ISSN 0439-755X
CN 11-1911/B

Acta Psychologica Sinica ›› 2016, Vol. 48 ›› Issue (6): 710-721.doi: 10.3724/SP.J.1041.2016.00710

Previous Articles     Next Articles

Leader-subordinate extraversion fit and subordinate work engagement: Based on dominance complementarity theory

CHEN Leni1; WANG Zhen1; LUO Ben Nanfeng1; LUO Zhengxue2   

  1. (1 School of Labor and Human Resources Management, Renmin University of China, Beijing 100872, China) (2 School of Aerospace Medicine, The Fourth Military Medical University, Xi’an 710032, China)
  • Received:2015-03-05 Published:2016-06-25 Online:2016-06-25
  • Contact: WANG Zhen, E-mail:; LUO Zhengxue, E-mail:


Work engagement has been recognized as a positive state of employees, which can lead to the increased effectiveness of individuals and organizations. In exploring the antecedents of work engagement, prior empirical studies ignored the effects of person-environment fit. The congruence and incongruence effects of subordinate- leader traits have caught researchers’ attentions recently. Extraversion is functioned in daily interactions. We tend to examine the effects of subordinate-leader extraversion fit. Base on the dominance complementarity theory, this study examined the effects of the leader-subordinate extraversion congruence and incongruence on subordinate work engagement. A structured questionnaire was employed as the research instrument for this study. It consisted of four sub-scales designed to measure the variables of interest, namely extraversion, work engagement, conscientiousness and value congruence (the last two are control variables). A field army in northwest China sample was collected in the two time points and from two different raters (soldiers and their immediate monitors) in order to lower the common method biases. 743 dyads’ information of soldiers and their immediate monitors was valid. Cronbach’s alpha coefficients for the above measures were from 0.75 to 0.94, showing acceptable measurement reliabilities. Results of confirmatory factor analysis indicated the discriminate validity of the measurement was also satisfactory. Polynomial regression analysis was employed to explore the effects of congruence and incongruence between leader and subordinate extraversion on subordinate work engagement. Response surface technology was applied to present the results. In line with the hypotheses, results showed that: (1) The more incongruence of subordinate and leader extraversion level, the more work engaged subordinate would be; (2) Under the condition of subordinate and leader extraversion incongruence, the higher level of subordinate extraversion and lower level of leader extraversion, the more work engaged subordinate would be; (3) Under the condition of subordinate and leader extraversion congruence, the relationship of leader-subordinate extraversions and subordinate work engagement presented a “inverted U curve”, that is, subordinate work engagement level rose to a peak and then fell down as leader-subordinate extraversions levels rose. Theoretically, this study contributed to the areas of work engagement, leadership and person-environment fit. Especially, the results expanded the studies of antecedents of work engagement from person-environment fit perspectives, underlining the significance of employee’s subjective initiatives in predicting work engagement. Meanwhile, the results broadened the research of leadership effectiveness from the leader-follower interactive perspectives. Moreover, the results supported the dominant complementarity theory in the person-environment fit domain and draw a detailed picture about the different types of fits. Practically, the studies contributed to effectiveness of recruitment and selection and domain of improvement of leadership effectiveness. Finally, the limitations and future research directions were discussed.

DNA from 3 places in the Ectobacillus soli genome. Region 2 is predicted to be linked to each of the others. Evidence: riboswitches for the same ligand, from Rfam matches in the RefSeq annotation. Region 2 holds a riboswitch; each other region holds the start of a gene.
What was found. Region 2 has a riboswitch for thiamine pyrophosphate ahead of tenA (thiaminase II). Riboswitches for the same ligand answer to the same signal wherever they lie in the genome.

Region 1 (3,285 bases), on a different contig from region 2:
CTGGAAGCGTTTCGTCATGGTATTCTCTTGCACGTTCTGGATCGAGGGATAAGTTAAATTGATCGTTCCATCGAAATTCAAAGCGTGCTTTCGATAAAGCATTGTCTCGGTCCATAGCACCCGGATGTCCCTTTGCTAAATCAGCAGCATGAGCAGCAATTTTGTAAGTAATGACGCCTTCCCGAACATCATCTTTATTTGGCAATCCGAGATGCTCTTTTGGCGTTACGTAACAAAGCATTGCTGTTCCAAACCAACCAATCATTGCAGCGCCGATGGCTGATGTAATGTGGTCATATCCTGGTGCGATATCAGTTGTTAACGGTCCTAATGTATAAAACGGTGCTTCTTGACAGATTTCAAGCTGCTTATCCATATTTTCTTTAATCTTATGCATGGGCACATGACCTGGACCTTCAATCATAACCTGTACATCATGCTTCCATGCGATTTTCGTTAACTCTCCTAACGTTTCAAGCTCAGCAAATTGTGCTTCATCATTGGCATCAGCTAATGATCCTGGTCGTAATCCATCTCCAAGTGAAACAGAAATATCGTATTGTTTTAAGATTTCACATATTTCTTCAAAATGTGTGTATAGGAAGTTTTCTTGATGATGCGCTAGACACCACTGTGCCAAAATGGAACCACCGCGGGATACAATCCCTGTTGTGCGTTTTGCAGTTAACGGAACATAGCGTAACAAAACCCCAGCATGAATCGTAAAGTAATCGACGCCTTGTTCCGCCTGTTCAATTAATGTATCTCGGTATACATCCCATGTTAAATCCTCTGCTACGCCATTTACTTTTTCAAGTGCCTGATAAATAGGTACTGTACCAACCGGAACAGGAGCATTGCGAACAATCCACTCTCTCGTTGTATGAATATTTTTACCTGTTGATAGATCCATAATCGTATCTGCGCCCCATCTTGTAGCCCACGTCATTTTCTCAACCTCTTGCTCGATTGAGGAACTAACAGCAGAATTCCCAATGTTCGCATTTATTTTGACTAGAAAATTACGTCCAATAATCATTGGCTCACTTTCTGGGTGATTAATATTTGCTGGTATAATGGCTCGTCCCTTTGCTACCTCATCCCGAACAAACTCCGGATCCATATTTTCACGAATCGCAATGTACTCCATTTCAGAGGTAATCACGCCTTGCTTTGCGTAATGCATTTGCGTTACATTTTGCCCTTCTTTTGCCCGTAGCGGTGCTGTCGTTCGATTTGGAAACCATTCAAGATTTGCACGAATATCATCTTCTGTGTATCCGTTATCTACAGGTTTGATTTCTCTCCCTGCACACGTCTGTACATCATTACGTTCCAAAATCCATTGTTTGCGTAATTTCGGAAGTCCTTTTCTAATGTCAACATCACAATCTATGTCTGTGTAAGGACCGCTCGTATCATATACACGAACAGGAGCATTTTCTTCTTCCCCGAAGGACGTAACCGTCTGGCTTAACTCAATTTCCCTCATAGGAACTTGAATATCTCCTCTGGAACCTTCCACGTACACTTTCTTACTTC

Key words: extraversion trait, work engagement, dominance complementarity theory, subordinate-leader fit, polynomial regression and response surface analysis